By John Sudworth
BBC News, Seoul
South Korea's incoming President Lee Myung-bak intends to build a canal stretching the length of the country - he believes it will be an engineering marvel, others say it is lunacy.
Kim Kyung-pyo is pretty much the only sign of life on this stretch of the icy Nakdong river.
Mr Kim owns a fish soup restaurant in the town of Mungyeong.
Many a catfish from these waters has ended up on his customers' plates.
He admits to being a little troubled about a plan that will transform this sleepy backwater beyond all recognition.
"If the canal affects my livelihood, then there's a problem," Mr Kim said.
"We catch fish, we make soup, and we need to eat."
The plan to build the Grand Korean Waterway is remarkable in scale and scope.
To create the canal, major rivers including the Nakdong will need to be widened and deepened, altering their course and flow.
Mr Lee has already made a feature of one Seoul waterway
It is the brainchild of South Korea's newly-elected president, Lee Myung-bak, a man known as "the bulldozer" from his time as a construction industry executive.
The 500km-long waterway, linking the port city of Busan in the south with the capital, Seoul, will need an extensive system of locks, docks and wharfs.
A 20km-long tunnel blasted through one of South Korea's central mountain ranges will help to make it one of the most expensive construction projects in the country's history.
Mr Lee does not take office until late February, but his canal scheme, a key pledge during his election campaign, is causing intense debate.
The president-elect says no public money will be needed.
A large proportion of the estimated $16bn (£8.2bn) cost will be recovered in the form of rock, sand and gravel - material scraped and blasted from the river beds.
His vision is to create an engineering marvel and an international tourist attraction that will revitalise inland economies, slash transport costs and improve the environment by taking heavy goods off the roads.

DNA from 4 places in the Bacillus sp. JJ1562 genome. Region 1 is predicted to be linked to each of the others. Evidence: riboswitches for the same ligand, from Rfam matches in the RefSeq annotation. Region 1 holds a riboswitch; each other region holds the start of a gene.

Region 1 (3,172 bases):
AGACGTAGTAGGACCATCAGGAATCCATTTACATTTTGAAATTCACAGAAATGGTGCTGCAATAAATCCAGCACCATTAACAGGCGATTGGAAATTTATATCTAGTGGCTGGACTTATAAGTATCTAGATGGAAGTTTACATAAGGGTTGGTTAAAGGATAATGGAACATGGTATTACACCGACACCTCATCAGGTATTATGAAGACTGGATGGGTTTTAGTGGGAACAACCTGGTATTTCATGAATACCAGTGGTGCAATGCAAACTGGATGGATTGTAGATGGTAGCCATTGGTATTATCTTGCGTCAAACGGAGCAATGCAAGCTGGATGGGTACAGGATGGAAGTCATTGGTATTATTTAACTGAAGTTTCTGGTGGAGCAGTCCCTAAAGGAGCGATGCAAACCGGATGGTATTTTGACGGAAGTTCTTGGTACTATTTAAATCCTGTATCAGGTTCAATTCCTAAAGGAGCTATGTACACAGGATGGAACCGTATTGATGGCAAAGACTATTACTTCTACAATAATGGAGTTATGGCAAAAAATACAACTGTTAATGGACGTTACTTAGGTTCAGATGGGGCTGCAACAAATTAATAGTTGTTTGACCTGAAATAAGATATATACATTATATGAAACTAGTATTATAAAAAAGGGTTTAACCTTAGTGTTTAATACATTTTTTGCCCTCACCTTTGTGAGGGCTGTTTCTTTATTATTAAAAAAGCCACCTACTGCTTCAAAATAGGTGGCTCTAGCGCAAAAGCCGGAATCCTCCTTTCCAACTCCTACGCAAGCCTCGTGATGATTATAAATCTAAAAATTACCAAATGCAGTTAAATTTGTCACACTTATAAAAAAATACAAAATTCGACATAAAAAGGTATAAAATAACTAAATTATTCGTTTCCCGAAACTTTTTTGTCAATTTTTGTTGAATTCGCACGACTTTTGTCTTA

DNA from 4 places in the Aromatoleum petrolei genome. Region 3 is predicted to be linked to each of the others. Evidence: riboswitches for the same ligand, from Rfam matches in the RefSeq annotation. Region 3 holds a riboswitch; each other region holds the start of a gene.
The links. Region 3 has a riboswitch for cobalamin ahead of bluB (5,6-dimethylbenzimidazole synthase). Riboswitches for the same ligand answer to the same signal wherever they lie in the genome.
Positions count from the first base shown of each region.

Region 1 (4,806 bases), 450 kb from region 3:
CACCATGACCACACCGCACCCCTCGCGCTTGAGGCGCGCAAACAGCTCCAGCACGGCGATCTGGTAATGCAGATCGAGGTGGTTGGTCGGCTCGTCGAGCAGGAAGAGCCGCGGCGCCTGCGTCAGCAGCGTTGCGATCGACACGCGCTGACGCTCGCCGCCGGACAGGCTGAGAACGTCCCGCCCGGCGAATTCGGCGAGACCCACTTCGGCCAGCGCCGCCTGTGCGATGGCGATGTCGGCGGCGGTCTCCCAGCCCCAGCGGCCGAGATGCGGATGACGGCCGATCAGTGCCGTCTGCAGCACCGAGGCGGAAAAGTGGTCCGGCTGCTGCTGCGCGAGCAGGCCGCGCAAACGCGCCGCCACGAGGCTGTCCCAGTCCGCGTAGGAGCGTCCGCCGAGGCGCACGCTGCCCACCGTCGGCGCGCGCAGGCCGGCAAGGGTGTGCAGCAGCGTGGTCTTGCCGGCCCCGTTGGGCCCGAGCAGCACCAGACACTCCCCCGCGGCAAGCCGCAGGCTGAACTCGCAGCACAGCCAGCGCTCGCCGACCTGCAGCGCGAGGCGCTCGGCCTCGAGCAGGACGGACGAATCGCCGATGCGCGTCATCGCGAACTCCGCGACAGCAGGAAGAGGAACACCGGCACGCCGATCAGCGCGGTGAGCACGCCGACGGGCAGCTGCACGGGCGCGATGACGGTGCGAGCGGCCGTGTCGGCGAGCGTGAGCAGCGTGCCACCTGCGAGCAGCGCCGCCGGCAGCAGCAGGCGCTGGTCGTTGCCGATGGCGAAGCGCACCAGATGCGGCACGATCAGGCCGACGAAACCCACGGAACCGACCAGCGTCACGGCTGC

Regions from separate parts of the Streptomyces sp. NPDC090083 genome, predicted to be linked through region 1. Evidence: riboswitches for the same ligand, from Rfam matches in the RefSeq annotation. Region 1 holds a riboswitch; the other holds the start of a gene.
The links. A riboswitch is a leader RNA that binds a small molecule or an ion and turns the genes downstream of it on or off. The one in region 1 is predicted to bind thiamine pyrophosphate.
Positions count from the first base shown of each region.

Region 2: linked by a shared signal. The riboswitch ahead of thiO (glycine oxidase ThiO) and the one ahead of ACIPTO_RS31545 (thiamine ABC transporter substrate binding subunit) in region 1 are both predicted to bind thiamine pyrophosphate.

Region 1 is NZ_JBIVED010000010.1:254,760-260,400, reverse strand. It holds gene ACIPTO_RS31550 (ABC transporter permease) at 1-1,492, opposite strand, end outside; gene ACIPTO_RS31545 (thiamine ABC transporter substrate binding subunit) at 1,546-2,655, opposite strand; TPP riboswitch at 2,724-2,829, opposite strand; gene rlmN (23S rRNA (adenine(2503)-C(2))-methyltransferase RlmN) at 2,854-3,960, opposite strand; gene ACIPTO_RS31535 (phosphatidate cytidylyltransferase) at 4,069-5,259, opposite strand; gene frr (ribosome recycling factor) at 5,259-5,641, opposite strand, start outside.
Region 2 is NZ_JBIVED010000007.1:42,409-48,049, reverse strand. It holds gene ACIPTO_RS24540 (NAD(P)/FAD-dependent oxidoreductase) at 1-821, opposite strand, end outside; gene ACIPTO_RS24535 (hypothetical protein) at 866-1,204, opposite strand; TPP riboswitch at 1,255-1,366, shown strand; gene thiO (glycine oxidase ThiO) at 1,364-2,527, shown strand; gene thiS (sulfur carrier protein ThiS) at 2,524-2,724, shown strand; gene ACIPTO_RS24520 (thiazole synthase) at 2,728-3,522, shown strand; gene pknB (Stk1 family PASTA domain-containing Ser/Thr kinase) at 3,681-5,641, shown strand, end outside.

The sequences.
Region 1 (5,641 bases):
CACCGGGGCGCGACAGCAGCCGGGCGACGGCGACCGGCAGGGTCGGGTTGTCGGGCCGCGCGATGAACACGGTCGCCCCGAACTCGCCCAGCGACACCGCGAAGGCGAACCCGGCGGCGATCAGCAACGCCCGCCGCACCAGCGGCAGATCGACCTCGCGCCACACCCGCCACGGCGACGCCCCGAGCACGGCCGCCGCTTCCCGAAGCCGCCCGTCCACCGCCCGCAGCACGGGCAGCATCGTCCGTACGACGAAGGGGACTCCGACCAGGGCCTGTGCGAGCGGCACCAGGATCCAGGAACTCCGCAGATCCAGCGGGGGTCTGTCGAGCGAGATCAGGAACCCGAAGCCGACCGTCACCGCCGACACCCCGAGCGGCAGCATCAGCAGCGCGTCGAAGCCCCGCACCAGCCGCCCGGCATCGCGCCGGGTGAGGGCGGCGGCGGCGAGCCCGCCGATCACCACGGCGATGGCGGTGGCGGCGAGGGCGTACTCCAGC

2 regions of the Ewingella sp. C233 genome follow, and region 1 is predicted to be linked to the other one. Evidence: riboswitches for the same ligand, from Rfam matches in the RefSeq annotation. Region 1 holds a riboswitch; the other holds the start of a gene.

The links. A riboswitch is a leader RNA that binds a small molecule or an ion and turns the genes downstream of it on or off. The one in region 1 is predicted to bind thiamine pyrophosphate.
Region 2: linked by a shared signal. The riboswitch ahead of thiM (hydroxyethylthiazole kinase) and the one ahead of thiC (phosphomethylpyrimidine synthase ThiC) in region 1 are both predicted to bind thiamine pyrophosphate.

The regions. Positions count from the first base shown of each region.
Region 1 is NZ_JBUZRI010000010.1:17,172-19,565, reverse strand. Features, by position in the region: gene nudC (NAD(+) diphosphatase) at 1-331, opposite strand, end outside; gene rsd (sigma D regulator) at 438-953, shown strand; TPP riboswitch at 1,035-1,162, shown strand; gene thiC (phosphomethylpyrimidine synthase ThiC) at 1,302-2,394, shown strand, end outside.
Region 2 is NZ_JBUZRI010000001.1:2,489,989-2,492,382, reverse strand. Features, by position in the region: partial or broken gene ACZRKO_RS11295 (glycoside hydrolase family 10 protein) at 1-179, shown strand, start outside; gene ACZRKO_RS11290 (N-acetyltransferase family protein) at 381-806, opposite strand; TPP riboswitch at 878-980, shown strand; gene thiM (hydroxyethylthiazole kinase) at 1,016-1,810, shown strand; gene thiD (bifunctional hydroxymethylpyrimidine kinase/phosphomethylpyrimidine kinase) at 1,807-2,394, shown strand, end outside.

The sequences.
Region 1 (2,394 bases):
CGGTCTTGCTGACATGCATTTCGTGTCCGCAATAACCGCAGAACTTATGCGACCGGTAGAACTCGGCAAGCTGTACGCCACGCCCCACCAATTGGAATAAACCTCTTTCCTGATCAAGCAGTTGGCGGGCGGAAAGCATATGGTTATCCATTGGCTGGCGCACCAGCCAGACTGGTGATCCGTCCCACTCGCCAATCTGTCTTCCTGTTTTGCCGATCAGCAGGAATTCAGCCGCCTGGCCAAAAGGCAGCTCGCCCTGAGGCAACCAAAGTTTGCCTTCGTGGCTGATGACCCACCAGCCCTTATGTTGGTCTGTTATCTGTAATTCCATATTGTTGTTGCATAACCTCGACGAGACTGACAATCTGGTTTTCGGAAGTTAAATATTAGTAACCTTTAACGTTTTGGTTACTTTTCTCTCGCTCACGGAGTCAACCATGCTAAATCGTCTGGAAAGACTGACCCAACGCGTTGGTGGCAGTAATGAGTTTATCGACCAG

But critics say it is economic lunacy.
They question why a country surrounded by water needs a canal in the first place.
"The plan will have far-reaching effects on our river eco-systems," says Kim Sang-whoa, president of the so-called Anti-Canal Movement.
Mr Lee says the canal will attract tourists and slash transport costs
"Once built it will attract further development. It will mean short-term profits for the constructors, but the long-term damage will be visited on the Korean people."
The campaigners argue that while canals might prove to be sustainable transport solutions elsewhere in the world, they are unsuitable for South Korea's geography.
Shaken by the criticism, South Korea's soon-to-be president has promised widespread consultation before pushing the plan through.
At a recent press conference I asked him whether he still believed it was a good idea.
"Lots of people are worrying about environmental problems," he said.
"I intend to have discussions with specialists and take steps to put the Korean people's minds at ease."
As mayor of Seoul, Lee Myung-bak achieved success with another, initially unpopular, watery project.
In the face of major opposition he pushed through a scheme to tear down a busy fly-over, uncovering and beautifying the Cheonggyecheon stream buried below.
The area is now a hugely popular public space, a rare oasis in a traffic-clogged city.
But transforming South Korea's rivers into a giant canal system is a much bigger project.
Casting his net from his tiny boat in the middle of the Nakdong, Kim Kyung-pyo wonders about the huge changes that could be coming to his tranquil stretch of river.
He says if the scheme brings more customers to his restaurant he will be happy.
As long as he can still catch the fish to make the soup.